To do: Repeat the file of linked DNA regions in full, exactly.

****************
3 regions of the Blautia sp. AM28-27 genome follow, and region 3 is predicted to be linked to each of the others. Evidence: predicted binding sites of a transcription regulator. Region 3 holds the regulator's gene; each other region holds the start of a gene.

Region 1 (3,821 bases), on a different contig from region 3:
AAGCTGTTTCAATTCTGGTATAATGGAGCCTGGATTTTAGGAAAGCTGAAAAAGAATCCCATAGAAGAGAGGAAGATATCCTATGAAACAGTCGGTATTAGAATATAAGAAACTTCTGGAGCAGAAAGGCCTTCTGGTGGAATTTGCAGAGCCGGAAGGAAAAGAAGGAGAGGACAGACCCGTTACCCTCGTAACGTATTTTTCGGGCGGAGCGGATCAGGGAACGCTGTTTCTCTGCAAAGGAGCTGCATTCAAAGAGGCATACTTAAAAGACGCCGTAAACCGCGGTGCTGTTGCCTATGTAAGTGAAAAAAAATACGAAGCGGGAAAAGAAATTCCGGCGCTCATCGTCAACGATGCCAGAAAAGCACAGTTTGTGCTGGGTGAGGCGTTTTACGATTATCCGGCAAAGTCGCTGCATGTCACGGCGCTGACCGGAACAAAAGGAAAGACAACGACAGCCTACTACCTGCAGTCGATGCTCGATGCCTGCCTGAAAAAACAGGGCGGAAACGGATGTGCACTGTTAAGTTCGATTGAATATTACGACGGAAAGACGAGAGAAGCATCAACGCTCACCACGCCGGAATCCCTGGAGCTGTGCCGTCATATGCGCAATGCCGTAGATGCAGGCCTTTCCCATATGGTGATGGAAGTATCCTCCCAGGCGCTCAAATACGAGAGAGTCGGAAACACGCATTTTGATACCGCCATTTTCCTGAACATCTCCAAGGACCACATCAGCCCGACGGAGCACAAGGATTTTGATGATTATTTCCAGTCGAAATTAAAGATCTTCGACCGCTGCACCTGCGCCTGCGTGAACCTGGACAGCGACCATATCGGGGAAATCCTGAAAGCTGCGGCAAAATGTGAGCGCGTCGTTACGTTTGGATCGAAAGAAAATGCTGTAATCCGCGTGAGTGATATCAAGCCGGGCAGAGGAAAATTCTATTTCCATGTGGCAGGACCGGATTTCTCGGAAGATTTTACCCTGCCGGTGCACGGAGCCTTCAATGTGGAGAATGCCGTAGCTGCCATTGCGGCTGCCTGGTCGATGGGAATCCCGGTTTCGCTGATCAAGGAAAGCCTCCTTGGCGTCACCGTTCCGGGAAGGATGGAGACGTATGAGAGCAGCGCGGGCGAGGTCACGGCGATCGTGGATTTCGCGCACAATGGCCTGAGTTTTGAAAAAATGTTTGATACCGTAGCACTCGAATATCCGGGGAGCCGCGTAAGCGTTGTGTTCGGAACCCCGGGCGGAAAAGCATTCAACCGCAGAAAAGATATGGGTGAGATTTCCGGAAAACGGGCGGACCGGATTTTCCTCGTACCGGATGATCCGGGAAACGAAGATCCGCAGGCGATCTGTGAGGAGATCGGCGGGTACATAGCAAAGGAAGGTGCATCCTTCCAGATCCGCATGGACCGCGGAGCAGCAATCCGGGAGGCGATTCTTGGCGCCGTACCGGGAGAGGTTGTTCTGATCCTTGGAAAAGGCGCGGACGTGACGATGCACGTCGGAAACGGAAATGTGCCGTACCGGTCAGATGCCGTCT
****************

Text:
3 regions of the Blautia sp. AM28-27 genome follow, and region 3 is predicted to be linked to each of the others. Evidence: predicted binding sites of a transcription regulator. Region 3 holds the regulator's gene; each other region holds the start of a gene.

Region 1 (3,821 bases), on a different contig from region 3:
AAGCTGTTTCAATTCTGGTATAATGGAGCCTGGATTTTAGGAAAGCTGAAAAAGAATCCCATAGAAGAGAGGAAGATATCCTATGAAACAGTCGGTATTAGAATATAAGAAACTTCTGGAGCAGAAAGGCCTTCTGGTGGAATTTGCAGAGCCGGAAGGAAAAGAAGGAGAGGACAGACCCGTTACCCTCGTAACGTATTTTTCGGGCGGAGCGGATCAGGGAACGCTGTTTCTCTGCAAAGGAGCTGCATTCAAAGAGGCATACTTAAAAGACGCCGTAAACCGCGGTGCTGTTGCCTATGTAAGTGAAAAAAAATACGAAGCGGGAAAAGAAATTCCGGCGCTCATCGTCAACGATGCCAGAAAAGCACAGTTTGTGCTGGGTGAGGCGTTTTACGATTATCCGGCAAAGTCGCTGCATGTCACGGCGCTGACCGGAACAAAAGGAAAGACAACGACAGCCTACTACCTGCAGTCGATGCTCGATGCCTGCCTGAAAAAACAGGGCGGAAACGGATGTGCACTGTTAAGTTCGATTGAATATTACGACGGAAAGACGAGAGAAGCATCAACGCTCACCACGCCGGAATCCCTGGAGCTGTGCCGTCATATGCGCAATGCCGTAGATGCAGGCCTTTCCCATATGGTGATGGAAGTATCCTCCCAGGCGCTCAAATACGAGAGAGTCGGAAACACGCATTTTGATACCGCCATTTTCCTGAACATCTCCAAGGACCACATCAGCCCGACGGAGCACAAGGATTTTGATGATTATTTCCAGTCGAAATTAAAGATCTTCGACCGCTGCACCTGCGCCTGCGTGAACCTGGACAGCGACCATATCGGGGAAATCCTGAAAGCTGCGGCAAAATGTGAGCGCGTCGTTACGTTTGGATCGAAAGAAAATGCTGTAATCCGCGTGAGTGATATCAAGCCGGGCAGAGGAAAATTCTATTTCCATGTGGCAGGACCGGATTTCTCGGAAGATTTTACCCTGCCGGTGCACGGAGCCTTCAATGTGGAGAATGCCGTAGCTGCCATTGCGGCTGCCTGGTCGATGGGAATCCCGGTTTCGCTGATCAAGGAAAGCCTCCTTGGCGTCACCGTTCCGGGAAGGATGGAGACGTATGAGAGCAGCGCGGGCGAGGTCACGGCGATCGTGGATTTCGCGCACAATGGCCTGAGTTTTGAAAAAATGTTTGATACCGTAGCACTCGAATATCCGGGGAGCCGCGTAAGCGTTGTGTTCGGAACCCCGGGCGGAAAAGCATTCAACCGCAGAAAAGATATGGGTGAGATTTCCGGAAAACGGGCGGACCGGATTTTCCTCGTACCGGATGATCCGGGAAACGAAGATCCGCAGGCGATCTGTGAGGAGATCGGCGGGTACATAGCAAAGGAAGGTGCATCCTTCCAGATCCGCATGGACCGCGGAGCAGCAATCCGGGAGGCGATTCTTGGCGCCGTACCGGGAGAGGTTGTTCTGATCCTTGGAAAAGGCGCGGACGTGACGATGCACGTCGGAAACGGAAATGTGCCGTACCGGTCAGATGCCGTCT